Wednesday, 29 January 2014

Butterfly Winter by W P Kinsella

The final novel from legendary Canadian author WP Kinsella.

Butterfly Winter, W.P. Kinsella's first novel in 15 years, is the story of Julio and Esteban Pimental, twins born in the Caribbean country of Courteguay, an enchanted but impoverished enclave on the border between Haiti and the Dominican Republic where time moves at its own pace and reality is open to question.

The brothers are born to play baseball, they even played catch in the womb, and at the age of ten they leave home for the American Major Leagues. Julio proves to be a winning pitcher who, much to the frustration of any team that signs him, will only throw to his catcher brother, who is a very weak hitter.
Amazon description

W P Kinsella's magic realist baseball novel Shoeless Joe, the book that was translated into the film Field of Dreams, was already on my to-read (and to-buy) list, when I got the opportunity to receive a review copy of this, his last book. Kinsella had given up on writing following being struck by a car but then after fifteen years at the age of 76 Kinsella published this book. 

Butterfly Winter reads like a book by someone who is overflowing with ideas and enthusiasm and enjoying the process of writing tremendously. The book revels in magic - a blanket of monarch butterflies cover the bodies of young lovers, foetuses play baseball in the womb, plants grow and flower upside down, soldiers are speared by herons - so much so that the realism plays a lesser part. Set in a fictional magical Latin American country instead of a magical USA this book is closer to the roots of magic realism.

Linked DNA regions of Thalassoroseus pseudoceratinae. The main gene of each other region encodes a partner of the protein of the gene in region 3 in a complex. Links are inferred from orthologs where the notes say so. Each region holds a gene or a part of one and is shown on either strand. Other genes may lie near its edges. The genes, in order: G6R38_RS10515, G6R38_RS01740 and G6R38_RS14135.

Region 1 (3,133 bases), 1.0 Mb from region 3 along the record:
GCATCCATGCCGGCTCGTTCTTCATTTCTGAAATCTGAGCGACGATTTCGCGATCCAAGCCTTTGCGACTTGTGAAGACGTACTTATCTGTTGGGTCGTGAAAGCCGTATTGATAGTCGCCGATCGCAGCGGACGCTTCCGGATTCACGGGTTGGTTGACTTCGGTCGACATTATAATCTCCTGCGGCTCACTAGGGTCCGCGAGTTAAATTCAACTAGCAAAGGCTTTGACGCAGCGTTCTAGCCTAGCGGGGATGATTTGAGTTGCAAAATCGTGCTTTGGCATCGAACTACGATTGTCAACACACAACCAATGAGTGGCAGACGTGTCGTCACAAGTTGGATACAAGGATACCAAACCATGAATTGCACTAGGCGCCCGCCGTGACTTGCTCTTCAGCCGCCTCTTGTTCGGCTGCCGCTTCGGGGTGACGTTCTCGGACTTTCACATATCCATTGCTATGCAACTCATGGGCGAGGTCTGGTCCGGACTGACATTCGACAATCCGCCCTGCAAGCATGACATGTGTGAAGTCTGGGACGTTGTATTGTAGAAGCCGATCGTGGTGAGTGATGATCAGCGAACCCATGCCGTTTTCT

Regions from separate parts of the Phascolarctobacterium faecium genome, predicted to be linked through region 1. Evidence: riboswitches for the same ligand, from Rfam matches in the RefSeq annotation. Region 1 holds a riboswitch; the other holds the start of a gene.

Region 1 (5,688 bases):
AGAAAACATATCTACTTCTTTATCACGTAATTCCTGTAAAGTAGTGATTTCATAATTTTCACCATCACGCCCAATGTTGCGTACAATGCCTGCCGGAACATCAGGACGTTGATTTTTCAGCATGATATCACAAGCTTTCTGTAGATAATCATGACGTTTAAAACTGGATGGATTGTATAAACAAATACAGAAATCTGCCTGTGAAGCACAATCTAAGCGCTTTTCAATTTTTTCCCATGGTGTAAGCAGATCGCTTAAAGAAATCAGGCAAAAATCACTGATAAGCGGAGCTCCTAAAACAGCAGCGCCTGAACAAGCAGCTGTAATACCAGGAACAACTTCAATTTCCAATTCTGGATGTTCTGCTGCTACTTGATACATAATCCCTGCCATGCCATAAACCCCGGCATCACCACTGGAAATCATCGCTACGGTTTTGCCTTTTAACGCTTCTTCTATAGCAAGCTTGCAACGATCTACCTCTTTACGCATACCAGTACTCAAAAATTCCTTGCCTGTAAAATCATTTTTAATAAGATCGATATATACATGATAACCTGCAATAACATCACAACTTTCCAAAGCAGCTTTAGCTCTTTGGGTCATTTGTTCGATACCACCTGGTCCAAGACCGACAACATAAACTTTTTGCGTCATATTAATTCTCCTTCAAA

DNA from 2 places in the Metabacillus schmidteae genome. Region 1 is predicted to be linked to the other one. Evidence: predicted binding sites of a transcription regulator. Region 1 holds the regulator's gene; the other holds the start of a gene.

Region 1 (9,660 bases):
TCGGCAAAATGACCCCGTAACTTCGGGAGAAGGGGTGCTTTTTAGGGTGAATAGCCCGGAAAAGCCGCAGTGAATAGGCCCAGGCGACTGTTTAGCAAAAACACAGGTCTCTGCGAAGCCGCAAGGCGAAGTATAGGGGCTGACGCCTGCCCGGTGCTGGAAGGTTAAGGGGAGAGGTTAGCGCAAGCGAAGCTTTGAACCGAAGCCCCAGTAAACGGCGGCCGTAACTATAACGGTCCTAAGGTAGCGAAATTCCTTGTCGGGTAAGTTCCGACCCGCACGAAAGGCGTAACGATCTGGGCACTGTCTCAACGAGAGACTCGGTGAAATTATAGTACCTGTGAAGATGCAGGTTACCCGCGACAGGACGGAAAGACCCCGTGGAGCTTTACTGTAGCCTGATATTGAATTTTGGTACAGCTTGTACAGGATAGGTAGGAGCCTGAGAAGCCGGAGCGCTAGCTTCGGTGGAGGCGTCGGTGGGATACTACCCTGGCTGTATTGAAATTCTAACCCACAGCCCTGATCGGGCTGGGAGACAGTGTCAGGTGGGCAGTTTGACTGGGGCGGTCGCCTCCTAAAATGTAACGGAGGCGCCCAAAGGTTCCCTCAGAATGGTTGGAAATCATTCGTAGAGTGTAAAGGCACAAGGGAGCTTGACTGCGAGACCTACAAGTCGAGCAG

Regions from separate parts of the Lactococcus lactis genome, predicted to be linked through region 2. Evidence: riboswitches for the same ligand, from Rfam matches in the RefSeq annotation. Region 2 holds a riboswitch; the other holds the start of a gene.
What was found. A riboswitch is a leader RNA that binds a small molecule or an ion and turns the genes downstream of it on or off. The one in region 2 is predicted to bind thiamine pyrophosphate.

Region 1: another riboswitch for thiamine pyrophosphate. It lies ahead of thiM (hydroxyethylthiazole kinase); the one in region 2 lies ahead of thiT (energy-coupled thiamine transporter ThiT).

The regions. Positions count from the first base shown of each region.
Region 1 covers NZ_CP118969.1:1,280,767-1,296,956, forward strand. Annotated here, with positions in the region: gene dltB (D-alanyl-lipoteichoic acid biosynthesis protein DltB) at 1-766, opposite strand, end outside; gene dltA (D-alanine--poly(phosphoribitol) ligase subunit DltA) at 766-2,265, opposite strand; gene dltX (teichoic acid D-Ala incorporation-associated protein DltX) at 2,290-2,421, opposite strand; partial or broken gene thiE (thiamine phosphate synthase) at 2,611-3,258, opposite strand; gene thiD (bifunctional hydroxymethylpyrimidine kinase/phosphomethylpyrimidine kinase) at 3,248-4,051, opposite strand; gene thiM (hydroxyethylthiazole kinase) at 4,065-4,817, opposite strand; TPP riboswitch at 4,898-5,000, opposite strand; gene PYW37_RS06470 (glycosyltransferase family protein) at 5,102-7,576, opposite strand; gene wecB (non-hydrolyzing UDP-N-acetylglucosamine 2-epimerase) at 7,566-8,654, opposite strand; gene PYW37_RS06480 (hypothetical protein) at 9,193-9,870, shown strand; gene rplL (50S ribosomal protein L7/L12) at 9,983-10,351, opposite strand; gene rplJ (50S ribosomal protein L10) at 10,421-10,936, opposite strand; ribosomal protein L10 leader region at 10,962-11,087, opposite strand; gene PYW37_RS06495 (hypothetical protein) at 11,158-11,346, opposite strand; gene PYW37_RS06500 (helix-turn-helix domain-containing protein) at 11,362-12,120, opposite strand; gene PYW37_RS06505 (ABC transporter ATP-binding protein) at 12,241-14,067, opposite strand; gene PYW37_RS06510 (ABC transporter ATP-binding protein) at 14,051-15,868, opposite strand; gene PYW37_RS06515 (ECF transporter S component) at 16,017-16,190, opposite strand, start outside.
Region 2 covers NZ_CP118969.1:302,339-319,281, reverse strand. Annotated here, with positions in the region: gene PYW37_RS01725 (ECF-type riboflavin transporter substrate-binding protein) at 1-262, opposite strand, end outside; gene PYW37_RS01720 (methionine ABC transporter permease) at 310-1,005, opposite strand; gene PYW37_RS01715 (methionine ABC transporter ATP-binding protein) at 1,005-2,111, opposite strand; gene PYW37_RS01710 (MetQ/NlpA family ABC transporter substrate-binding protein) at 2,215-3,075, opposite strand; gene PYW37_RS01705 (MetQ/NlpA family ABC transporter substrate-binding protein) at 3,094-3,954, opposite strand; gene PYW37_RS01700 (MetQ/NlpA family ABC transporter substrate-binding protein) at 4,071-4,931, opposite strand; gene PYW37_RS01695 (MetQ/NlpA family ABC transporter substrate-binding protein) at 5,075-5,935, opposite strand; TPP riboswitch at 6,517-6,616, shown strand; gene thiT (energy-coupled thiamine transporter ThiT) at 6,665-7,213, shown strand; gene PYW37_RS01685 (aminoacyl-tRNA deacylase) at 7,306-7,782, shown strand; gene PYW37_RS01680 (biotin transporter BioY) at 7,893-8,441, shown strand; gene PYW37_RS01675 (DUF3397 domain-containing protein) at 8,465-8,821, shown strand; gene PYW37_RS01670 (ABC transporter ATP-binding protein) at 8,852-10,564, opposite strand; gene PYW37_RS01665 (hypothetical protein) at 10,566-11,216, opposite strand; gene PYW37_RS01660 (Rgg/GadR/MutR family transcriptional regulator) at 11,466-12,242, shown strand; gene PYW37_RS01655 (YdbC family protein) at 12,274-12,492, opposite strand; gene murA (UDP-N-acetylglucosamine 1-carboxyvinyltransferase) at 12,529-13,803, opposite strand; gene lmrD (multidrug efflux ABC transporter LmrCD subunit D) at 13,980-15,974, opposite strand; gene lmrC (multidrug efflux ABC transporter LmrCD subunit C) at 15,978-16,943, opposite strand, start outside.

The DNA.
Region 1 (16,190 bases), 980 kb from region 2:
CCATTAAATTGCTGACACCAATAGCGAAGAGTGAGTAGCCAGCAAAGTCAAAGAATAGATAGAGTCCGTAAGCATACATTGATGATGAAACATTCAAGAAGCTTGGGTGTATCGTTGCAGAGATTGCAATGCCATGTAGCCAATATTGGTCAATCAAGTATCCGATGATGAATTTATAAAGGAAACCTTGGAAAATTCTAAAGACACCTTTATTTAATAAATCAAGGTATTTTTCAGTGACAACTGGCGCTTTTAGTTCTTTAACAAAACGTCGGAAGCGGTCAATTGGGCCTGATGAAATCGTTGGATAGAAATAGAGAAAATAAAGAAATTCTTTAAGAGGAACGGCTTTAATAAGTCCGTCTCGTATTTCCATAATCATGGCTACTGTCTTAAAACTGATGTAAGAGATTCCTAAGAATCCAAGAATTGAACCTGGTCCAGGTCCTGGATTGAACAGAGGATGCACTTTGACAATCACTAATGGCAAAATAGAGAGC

Although the book has baseball as a theme, it is also about writing and fiction. There are two narrators - a gringo journalist (perhaps a fictional Kinsella), investigating the story of the baseball-playing twins as well as the history and politics of Courteguay, and an old wizard, baseball guru, country's president and fraudster (perhaps also Kinsella). Kinsella has great fun with the latter narrator, whose identity shifts along with his name during the course of the book: I am what is known in literary circles as an unreliable narrator. The wizard's ironic comments allow Kinsella to explore the nature of fantasy and truth: Who's to say what is truth. People tell tales, and as the tales emerge they become as good as truth. In Courteguay, anything that can be imagined exists. The telling is the truth. Truth is spun like silk: truth is manufactured. 

All this makes for a fun and funny book, but then Kinsella ventures into the dark territory of Latin American magic realism as the pregnant partner of one of the twins is held and tortured as a political opponent of the sadistic dictator of Courteguay. The change of tone is a shock, but not nearly as shocking as the way the story then continues in a generally comic vein. 

Kinsella also plays with the chronology of the story, which moves backwards and forwards all over the place. As the wizard comments: This is Courteguay... The word chronological is not in our language, neither is sequence. Things happen. That is all there is to it.

The book isn't perfect. Kinsella has rather too much fun packing the magic realist kitchen sink into the seventy-eight short chapters. But readers of magic realism are bound to find much to enjoy.

I was given this book by the publisher via Edelweiss in return for a fair review.

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